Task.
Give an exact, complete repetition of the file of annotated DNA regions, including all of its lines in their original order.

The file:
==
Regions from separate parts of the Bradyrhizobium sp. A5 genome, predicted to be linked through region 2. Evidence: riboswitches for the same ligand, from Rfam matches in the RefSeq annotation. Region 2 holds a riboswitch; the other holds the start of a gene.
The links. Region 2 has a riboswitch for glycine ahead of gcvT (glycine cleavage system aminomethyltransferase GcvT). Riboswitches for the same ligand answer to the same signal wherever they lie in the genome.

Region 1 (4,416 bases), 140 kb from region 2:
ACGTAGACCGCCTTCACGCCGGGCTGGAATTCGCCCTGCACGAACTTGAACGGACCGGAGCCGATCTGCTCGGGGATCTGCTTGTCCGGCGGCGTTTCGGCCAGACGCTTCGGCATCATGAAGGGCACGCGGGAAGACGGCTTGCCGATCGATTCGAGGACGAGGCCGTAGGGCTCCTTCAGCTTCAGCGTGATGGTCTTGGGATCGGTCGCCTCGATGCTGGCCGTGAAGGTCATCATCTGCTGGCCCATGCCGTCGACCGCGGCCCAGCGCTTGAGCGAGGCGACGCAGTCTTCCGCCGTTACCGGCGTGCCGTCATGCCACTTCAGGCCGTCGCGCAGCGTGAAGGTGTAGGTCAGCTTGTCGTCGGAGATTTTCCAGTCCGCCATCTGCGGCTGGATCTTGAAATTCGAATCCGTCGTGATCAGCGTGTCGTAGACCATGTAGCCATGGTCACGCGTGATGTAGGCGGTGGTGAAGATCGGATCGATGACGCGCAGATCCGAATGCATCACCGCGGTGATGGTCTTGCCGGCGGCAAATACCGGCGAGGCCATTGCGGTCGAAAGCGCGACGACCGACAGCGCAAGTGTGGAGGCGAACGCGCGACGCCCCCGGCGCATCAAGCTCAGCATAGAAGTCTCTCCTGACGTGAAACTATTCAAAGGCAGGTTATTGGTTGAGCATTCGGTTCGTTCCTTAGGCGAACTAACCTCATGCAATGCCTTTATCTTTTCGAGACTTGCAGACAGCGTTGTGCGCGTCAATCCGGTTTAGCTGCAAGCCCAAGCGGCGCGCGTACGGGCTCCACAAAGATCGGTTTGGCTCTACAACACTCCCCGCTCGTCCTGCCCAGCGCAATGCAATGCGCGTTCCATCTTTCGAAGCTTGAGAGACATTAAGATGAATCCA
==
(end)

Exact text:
Regions from separate parts of the Bradyrhizobium sp. A5 genome, predicted to be linked through region 2. Evidence: riboswitches for the same ligand, from Rfam matches in the RefSeq annotation. Region 2 holds a riboswitch; the other holds the start of a gene.
The links. Region 2 has a riboswitch for glycine ahead of gcvT (glycine cleavage system aminomethyltransferase GcvT). Riboswitches for the same ligand answer to the same signal wherever they lie in the genome.

Region 1 (4,416 bases), 140 kb from region 2:
ACGTAGACCGCCTTCACGCCGGGCTGGAATTCGCCCTGCACGAACTTGAACGGACCGGAGCCGATCTGCTCGGGGATCTGCTTGTCCGGCGGCGTTTCGGCCAGACGCTTCGGCATCATGAAGGGCACGCGGGAAGACGGCTTGCCGATCGATTCGAGGACGAGGCCGTAGGGCTCCTTCAGCTTCAGCGTGATGGTCTTGGGATCGGTCGCCTCGATGCTGGCCGTGAAGGTCATCATCTGCTGGCCCATGCCGTCGACCGCGGCCCAGCGCTTGAGCGAGGCGACGCAGTCTTCCGCCGTTACCGGCGTGCCGTCATGCCACTTCAGGCCGTCGCGCAGCGTGAAGGTGTAGGTCAGCTTGTCGTCGGAGATTTTCCAGTCCGCCATCTGCGGCTGGATCTTGAAATTCGAATCCGTCGTGATCAGCGTGTCGTAGACCATGTAGCCATGGTCACGCGTGATGTAGGCGGTGGTGAAGATCGGATCGATGACGCGCAGATCCGAATGCATCACCGCGGTGATGGTCTTGCCGGCGGCAAATACCGGCGAGGCCATTGCGGTCGAAAGCGCGACGACCGACAGCGCAAGTGTGGAGGCGAACGCGCGACGCCCCCGGCGCATCAAGCTCAGCATAGAAGTCTCTCCTGACGTGAAACTATTCAAAGGCAGGTTATTGGTTGAGCATTCGGTTCGTTCCTTAGGCGAACTAACCTCATGCAATGCCTTTATCTTTTCGAGACTTGCAGACAGCGTTGTGCGCGTCAATCCGGTTTAGCTGCAAGCCCAAGCGGCGCGCGTACGGGCTCCACAAAGATCGGTTTGGCTCTACAACACTCCCCGCTCGTCCTGCCCAGCGCAATGCAATGCGCGTTCCATCTTTCGAAGCTTGAGAGACATTAAGATGAATCCA